Another Announced Settlement Bites the Dust
August 20, 2013 § 6 Comments
It’s a familiar occurrence: the parties arrive all lawyered-up for trial; judge grants some time to “talk”; the talking leads to a concensus of sorts, or even to a comprehensive settlement; the lawyers meet with the judge and fill the judge in with an outline of the terms. Let’s stop there.
To that point, the situation can still reach a happy conclusion. The lawyers can retire to a computer and hammer out the necessary agreed judgment, or property settlement agreement, or consent to divorce, or other documents, have them signed by the parties, and present them to the court and be done with it.
Or, as frequently happens, they can make an announcement on the record, confirm their agreement before the judge, who incorporates into a judgment, and go their merry ways.
Merry, that is, until one of the parties changes his or her mind and hires another lawyer to torpedo the erstwhile agreement.
The latter (beginning above with the word”Until”) is what happened in the COA case of Reno v. Reno, decided August 13, 2013.
Randy and Casey Reno appeared for a divorce trial, and settlement talks broke out. The parties announced that they had agreed to consent to divorce on irreconcilable differences. The chancellor heard the parties confirm their agreement that they consented to an irreconcilable differences divorce, and she was pretty clear about the import of what the Renos were doing:
In order for the Court to proceed on the ground of irreconcilable differences, I have to have both of your consent[s] . . . . Normally, the consent is reduced to writing[,] . . . but there’s . . . case law that allows us to take testimony from y’all about your consent[;] then it will be reduce[d] to writing in the form of the divorce decree.
. . . .
If [it is your agreement], and you agree that you are entering into this consent and that you will sign the consent agreement, the divorce decree, once it is presented, then – and you understand that once you enter into this consent, you can’t change your mind. You can’t back out. I’m going to proceed on irreconcilable differences . . . .
With the verbal consent in place, the court heard the parties agree that each would keep his or her own personal property, and the judge proceeded to a hearing on the contested issues, which were custody and visitation.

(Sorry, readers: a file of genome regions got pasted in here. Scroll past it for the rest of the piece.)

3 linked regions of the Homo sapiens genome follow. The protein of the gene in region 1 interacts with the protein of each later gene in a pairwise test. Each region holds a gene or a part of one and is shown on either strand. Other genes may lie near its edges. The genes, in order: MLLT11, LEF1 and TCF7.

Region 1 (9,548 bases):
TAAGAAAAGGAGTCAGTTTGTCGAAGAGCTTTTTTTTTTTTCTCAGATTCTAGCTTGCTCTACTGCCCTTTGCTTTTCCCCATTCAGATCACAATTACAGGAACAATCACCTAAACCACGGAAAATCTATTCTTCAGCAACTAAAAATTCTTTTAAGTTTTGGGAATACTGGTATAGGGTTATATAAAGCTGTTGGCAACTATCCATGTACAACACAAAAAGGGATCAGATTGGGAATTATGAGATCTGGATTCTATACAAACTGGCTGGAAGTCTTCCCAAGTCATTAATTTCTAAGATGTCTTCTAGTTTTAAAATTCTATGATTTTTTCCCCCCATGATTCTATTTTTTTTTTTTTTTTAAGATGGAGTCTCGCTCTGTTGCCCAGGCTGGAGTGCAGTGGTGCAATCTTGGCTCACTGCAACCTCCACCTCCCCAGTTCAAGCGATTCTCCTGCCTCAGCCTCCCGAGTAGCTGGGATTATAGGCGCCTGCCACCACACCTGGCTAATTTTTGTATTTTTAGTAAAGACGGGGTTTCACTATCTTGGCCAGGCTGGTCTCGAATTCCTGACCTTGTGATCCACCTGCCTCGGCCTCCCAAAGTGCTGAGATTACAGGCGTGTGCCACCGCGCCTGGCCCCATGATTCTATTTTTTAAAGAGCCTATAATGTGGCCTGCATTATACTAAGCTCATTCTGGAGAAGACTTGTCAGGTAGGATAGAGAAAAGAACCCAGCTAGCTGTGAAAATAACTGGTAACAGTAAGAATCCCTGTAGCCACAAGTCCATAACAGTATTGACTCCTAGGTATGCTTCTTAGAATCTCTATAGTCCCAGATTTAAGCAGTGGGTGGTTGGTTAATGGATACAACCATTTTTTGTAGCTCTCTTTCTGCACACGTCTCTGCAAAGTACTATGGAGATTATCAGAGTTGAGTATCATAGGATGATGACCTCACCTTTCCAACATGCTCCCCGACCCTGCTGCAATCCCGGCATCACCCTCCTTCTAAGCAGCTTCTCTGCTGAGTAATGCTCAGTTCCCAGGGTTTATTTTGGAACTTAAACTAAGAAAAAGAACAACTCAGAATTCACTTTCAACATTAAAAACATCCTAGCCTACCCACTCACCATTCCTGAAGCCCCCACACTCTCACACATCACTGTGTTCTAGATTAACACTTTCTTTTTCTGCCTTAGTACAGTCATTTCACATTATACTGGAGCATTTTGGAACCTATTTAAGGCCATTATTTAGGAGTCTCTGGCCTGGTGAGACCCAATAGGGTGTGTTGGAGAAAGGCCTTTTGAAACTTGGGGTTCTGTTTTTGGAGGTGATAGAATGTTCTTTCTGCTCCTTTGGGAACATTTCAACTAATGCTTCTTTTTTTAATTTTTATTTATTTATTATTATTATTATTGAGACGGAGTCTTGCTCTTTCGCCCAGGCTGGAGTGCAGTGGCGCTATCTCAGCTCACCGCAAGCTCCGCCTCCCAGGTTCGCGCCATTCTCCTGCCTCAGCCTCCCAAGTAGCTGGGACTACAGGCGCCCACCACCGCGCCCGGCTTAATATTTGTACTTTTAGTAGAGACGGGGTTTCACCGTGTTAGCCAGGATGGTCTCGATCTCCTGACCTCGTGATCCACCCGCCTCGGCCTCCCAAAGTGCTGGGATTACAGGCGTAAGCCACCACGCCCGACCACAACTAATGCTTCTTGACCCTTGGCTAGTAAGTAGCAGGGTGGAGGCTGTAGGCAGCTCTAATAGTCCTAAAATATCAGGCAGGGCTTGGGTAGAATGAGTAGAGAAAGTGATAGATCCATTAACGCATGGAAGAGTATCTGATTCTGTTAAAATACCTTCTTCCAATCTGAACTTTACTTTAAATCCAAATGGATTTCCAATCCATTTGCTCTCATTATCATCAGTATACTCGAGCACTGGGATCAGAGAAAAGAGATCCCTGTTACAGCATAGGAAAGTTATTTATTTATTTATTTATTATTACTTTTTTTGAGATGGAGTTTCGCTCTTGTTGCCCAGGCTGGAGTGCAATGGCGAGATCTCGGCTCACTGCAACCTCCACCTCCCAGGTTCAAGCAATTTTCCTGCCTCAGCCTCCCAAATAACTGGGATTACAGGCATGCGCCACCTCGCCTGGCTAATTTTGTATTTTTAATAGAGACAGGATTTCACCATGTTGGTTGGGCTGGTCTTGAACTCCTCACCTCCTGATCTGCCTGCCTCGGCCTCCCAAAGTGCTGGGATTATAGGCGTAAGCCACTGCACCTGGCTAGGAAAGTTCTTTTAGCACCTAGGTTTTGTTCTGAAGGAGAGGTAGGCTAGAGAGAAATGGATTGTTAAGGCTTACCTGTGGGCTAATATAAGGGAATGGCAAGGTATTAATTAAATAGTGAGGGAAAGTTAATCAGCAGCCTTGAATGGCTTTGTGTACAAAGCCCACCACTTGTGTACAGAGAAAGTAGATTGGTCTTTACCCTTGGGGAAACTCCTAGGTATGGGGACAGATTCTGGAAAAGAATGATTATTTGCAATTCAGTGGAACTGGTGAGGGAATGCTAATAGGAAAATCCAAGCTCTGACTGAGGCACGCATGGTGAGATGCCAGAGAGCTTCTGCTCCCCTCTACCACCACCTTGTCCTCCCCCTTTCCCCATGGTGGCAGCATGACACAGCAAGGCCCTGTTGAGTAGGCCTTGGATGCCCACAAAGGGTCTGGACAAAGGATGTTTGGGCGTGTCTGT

Casey was unhappy with the outcome, which gave Randy custody, and she appealed, raising the sole issue that the consent was invalid because it was not in writing, as required by the statute. The COA reversed, relying on Massingill v. Massingill, 594 So.2d 1173, 1178 (Miss. 1992), which held that a consent, in order to be valid, must meet the three criteria set out in MCA 93-5-2(3):
- It must be in writing, signed personally by both parties; and
- It must state that “the parties voluntarily consent to permit the court to decide” the specific issues on which they cannot agree; and
- It must state “that the parties understand that the decision of the court shall be a binding and lawful judgment.”
Since the consent in this case was not in writing, the COA had no choice but to reverse.
- The chancellor undoubtedly had in mind the COA case of Bougard v. Bougard, 991 So.2d 646 (Miss.App. 2008), when she stated that there is case law that allows the judge to take oral testimony about the consent. Bougard was not a consent case. In Bougard, the parties dictated their property settlement agreement into the record, which was approved by the trial court. The COA affirmed, despite the statutory requirement that there be a written propertys settlement agreement in an irreconcilable differences divorce. Bougard, however, is the only case of which I am aware in which our appellate courts have upheld a settlement announcement not reduced to writing. As far as the consent cases are concerned, they are uniformly consistent with Massingill, as far as I can tell.
- This case hammers home a point I made in a previous post that ” … there has been a trend over the past few years where people agree to one thing in court and then, either on their own or with the aid of new counsel, attack their very agreement through a barrage of post-trial motions and on appeal, picking at every conceivable legal nit in an effort to have the agreement declared invalid.” The concept of a person’s word being his or her bond is as outmoded in the 21st century as buggy whips (that is, buggy whips used as buggy whips, if you get my drift). I think that outmoded concept of honor is why chancellors are so ready to accept on-the-record settlement announcements, and why they are so loathe to let the parties back out of them. Alas, though, neither the statutes nor the mores of this era are consistent with that approach.
- Lawyers in these parts will tell you how much I dislike settlement announcements. I don’t like them for all the reasons set out above. But I also dislike them because quite often they wound up back in court because something was left out, or there is a disagreement over whet was meant, or somebody misunderstood somebody else. To me, it’s better just to take the time to put it in writing where everyone can see it, and go from there.